City DEP Commissioner: 'We Remind People To Clean Up Their Litter'

NEW YORK (CBSNewYork) – Some beachgoers are finding more than sand between their toes at some New York City beaches.

The city, along with the federal Environmental Protection Agency, launched the “Clean Streets=Clean Beaches” program from Coney Island on Tuesday in an effort to keep trash from reaching ocean.

Shani Newsome from the Bedford-Stuyvesant section of Brooklyn said she finds more than she bargains for at some local beaches.

“Some of my kids just said they were digging up cigarettes,” she told WCBS 880’s Monica Miller. “They’re polluted with a lot of glass and a lot of not-so-nice things.”

“Even with me being a resident of Bed-Stuy, Brooklyn, I still drive to Jones Beach,” Newsome added.

The city has hired 100 young New Yorkers to help clean up trash on surrounding streets and storm drains that end up in the ocean.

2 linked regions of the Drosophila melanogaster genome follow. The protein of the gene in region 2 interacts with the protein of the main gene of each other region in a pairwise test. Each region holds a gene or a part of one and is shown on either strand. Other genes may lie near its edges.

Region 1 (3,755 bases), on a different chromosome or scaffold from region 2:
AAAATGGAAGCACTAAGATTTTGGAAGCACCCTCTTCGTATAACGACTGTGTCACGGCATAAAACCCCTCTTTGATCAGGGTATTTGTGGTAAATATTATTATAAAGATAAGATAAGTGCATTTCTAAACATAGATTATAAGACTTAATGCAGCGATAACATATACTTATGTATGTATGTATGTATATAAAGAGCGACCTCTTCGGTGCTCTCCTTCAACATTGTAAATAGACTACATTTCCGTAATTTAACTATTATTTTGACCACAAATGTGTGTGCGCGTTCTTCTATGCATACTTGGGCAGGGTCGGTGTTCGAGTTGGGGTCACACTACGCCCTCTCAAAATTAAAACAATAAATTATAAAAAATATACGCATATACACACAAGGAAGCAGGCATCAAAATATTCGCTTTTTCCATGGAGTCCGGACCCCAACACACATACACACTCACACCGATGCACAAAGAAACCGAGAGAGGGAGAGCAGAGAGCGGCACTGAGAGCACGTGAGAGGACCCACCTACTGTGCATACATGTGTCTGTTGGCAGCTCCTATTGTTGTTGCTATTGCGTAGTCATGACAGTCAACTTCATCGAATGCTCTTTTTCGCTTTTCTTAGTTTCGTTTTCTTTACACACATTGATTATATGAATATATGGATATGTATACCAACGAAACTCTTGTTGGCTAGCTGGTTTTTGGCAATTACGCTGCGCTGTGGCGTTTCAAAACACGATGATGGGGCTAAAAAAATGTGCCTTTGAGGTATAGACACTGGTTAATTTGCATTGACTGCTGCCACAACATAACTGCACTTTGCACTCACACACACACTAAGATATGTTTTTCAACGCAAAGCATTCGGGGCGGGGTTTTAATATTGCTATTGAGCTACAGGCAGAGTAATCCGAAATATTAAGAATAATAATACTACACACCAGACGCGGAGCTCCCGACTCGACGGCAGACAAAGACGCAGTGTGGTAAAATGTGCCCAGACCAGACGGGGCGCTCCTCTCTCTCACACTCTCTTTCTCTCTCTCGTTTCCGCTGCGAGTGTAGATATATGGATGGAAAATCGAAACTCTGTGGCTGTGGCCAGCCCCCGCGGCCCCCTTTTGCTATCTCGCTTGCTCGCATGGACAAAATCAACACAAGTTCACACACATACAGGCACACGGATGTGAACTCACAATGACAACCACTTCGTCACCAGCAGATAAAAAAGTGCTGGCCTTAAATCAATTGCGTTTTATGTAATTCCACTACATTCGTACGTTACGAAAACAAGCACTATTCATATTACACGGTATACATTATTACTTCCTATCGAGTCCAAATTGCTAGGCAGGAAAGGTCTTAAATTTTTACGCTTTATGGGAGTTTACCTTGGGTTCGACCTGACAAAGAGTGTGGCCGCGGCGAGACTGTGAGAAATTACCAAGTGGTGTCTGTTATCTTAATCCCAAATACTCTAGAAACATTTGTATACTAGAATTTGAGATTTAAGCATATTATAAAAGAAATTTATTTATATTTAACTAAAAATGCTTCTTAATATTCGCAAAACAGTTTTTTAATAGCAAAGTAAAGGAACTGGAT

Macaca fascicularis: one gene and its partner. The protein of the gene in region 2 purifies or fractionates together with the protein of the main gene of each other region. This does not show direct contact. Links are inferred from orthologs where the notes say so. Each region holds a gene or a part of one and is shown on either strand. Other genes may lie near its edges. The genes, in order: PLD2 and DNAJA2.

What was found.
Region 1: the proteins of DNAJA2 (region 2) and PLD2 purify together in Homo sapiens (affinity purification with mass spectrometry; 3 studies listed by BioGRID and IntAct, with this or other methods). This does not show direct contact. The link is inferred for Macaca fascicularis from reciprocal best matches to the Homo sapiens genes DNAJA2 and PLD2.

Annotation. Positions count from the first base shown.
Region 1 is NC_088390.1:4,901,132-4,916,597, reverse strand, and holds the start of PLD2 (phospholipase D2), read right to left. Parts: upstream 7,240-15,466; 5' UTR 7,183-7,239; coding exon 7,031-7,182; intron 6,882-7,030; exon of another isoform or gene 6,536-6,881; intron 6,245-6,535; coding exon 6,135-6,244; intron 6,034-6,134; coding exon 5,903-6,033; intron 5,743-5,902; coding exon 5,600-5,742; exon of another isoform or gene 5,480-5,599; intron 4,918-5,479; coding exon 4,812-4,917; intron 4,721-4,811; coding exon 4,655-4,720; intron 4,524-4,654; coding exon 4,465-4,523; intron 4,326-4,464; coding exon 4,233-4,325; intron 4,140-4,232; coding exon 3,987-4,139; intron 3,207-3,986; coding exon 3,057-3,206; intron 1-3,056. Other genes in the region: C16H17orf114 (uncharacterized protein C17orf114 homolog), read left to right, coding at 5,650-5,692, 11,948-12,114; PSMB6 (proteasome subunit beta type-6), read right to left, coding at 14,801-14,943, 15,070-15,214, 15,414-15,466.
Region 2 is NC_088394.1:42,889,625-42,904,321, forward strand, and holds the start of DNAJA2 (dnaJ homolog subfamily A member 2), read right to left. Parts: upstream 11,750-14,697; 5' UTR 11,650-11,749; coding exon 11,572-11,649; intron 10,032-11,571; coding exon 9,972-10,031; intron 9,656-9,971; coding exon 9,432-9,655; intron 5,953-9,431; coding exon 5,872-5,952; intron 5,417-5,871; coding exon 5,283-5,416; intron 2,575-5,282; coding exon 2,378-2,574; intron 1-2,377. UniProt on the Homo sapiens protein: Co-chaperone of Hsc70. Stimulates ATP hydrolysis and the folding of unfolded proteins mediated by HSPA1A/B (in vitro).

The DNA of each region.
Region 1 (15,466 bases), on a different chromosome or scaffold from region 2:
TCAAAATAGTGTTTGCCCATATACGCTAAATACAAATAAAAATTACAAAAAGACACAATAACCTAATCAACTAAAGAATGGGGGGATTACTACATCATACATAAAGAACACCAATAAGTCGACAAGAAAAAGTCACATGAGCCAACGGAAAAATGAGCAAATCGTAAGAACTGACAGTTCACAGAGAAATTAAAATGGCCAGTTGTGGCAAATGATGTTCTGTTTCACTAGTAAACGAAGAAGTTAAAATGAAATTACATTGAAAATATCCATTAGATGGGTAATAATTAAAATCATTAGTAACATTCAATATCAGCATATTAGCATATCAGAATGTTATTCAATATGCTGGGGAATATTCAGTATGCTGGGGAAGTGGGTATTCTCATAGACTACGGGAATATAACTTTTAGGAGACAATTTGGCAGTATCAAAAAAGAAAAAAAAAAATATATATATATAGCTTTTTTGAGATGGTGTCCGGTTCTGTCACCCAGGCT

“We remind people to clean up their litter. And one consequence of littering is that it can get to the beaches,” New York City Department of Environmental Protection Commissioner Carter Strickland told Miller. “People don’t think about it and they think that it’s a harmless activity. Of course, it makes the street look bad but also can end up on the beach where they spend their weekends.”

And even though superstorm Sandy hit almost nine months ago there’s still a lot of work to be done.

“There’s a lot of programs where we’re still doing basic clean-up after Sandy,” said Strickland. “We test our water 500,000 times a year to make sure that it is clean and people can avail themselves at their tap.”

Strickland suggests using reusable bottles and bags to help keep the beaches clean.

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